March 13, 2011 – Vajra Vidya Institute, Sarnath
The empowerment was broadcast worldwide by live webcast over the Internet and there were more than 4,000 ‘hits’. [It’s not possible to estimate the actual numbers watching the webcast as many of these ‘hits’ would have been from dharma centres where students of His Holiness had gathered together to watch.] Students of the Gyalwang Karmapa from 42 different countries filled the hall, including two groups of students from local schools and a senior delegation from the All India Buddhist Organization. His Holiness taught in Tibetan, while translators provided translation into 8 languages: English, Hindi, German, French, Spanish, Polish, Chinese and Vietnamese.
Gyalwang Karmapa was assisted by his senior tutor Khenchen Yongzin Thrangu Rinpoche, Dzoghen Ponlop Rinpoche, Bogangkar Rinpoche and Gyatso Rinpoche. The Rinpoches represented the assembly during the initiation.
Of the many extant traditions of the Chenrezig practice, His Holiness chose to use the one begun by Bhikshuni Srimati, known in Tibetan as Gelongma Palmo, an ordained Buddhist nun who founded the Avalokitesvara “Nyun-gne” tradition. Bhikshuni Srimati was born into a royal family in India but wanted to become ordained and practice the Dharma, so she refused to get married, left her family and became a Bhikshuni. Then she contracted leprosy, a feared disease in those days, so the religious community expelled her and she became an outcaste, forced to live in the forest. The great Mahasiddha Indrabodhi came across her and instructed her in devotion to Avalokitesvara. Through meditation and prayer, her leprosy disappeared and she was entirely cured. Subsequently, she attained enlightenment and gained many followers.
In addition to conferring the empowerment, Gyalwang Karmapa gave a short teaching. Having previously discussed the nature of genuine happiness and reasons for developing kind-heartedness, during his four-day teaching on how to become a good person by bringing benefit to beings, Gyalwang Karmapa now explored the profound philosophy which underpins the Middle Way School of Tibetan Buddhism–the concepts of dependent origination and emptiness.
He explained how important it is to understand that all conditioned phenomena are mere appearances, dependent on and inseparable from each other. Because of our confused perception, we mistake these appearances for reality; we grasp at the idea of an independently existing self and fail to see our own interconnectedness. It’s similar to when we watch a film and become involved with the characters, developing attachment to some and aversion to others, forgetting that it is only a film.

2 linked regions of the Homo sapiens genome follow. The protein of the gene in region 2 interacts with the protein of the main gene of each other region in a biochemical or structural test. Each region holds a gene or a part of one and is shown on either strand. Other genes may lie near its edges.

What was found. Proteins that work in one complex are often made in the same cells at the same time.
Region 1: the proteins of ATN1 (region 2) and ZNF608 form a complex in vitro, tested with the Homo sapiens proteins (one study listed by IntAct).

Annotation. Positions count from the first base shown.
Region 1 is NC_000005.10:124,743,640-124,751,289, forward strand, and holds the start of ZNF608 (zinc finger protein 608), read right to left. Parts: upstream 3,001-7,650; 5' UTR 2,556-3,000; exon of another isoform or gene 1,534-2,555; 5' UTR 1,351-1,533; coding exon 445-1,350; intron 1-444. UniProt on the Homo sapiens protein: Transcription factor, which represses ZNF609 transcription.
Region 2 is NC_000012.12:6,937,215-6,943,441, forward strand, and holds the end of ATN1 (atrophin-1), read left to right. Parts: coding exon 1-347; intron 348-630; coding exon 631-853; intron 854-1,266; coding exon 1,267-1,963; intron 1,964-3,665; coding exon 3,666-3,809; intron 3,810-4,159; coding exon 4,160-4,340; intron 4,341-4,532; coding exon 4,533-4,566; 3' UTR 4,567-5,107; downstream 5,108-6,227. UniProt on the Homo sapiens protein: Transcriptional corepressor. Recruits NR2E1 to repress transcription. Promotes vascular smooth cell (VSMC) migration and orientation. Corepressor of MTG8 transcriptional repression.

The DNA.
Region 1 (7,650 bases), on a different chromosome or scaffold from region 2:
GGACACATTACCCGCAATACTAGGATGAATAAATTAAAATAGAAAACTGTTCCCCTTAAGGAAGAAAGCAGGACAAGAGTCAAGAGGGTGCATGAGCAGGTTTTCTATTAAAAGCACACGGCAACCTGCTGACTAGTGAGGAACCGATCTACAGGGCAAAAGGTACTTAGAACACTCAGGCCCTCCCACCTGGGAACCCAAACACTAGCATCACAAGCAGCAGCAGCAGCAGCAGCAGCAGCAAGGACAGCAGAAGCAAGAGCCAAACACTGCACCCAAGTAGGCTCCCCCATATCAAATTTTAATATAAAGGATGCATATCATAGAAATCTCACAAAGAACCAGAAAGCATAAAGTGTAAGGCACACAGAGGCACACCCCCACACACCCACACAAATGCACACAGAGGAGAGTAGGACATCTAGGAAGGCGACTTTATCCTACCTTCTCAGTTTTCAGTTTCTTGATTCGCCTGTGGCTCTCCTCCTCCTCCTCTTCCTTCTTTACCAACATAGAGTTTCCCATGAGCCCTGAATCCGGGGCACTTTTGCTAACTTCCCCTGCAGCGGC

Because of this root ignorance, we are beset by the three poisons and the afflictions. Dharma practice is the antidote to these.
Our failure to understand our interdependence leads to problems at all levels. For example, individuals drop litter in the street, and countries fail to consider the effect of their actions on neighbouring countries.
Our self-clinging locks us into a box of I, me and mine, which excludes most people and leads to a narrow perspective on the world.
The true aim of Dharma practice is to be able to see things as they are and that means ultimately understanding profound emptiness. He emphasized that this was not a mere intellectual understanding of emptiness as an abstract philosophical position, a topic to be studied and debated, but applying the view of emptiness to everyday life, as the key to seeing things as they really are.
His Holiness concluded by describing how, since he was a child and was first recognized as the Karmapa, he has felt himself propelled by the force of karma. He expressed his deep love and affection for everyone and his aspiration that all beings should be happy.
“There are so many natural disasters,” he said, perhaps reflecting on the terrible earthquake and tsunami which had struck Japan during the teachings. “We do not know what the future holds, but we shouldn’t worry. It is my heartfelt wish that all of you are able to find happiness.”
His Holiness took this opportunity to express his deep gratitude to his teacher, Khenchen Yongzin Thrangu Rinpoche, the organizers of the teachings, the two translators and all those who had gathered from all over the world. He said, “I feel such a strong sense of gratitude that I feel that I should thank the earth and sky as well.”
[We hope to provide a full translation of Gyalwang Karmapa’s teaching on appearances, dependent arising and emptiness in due course.]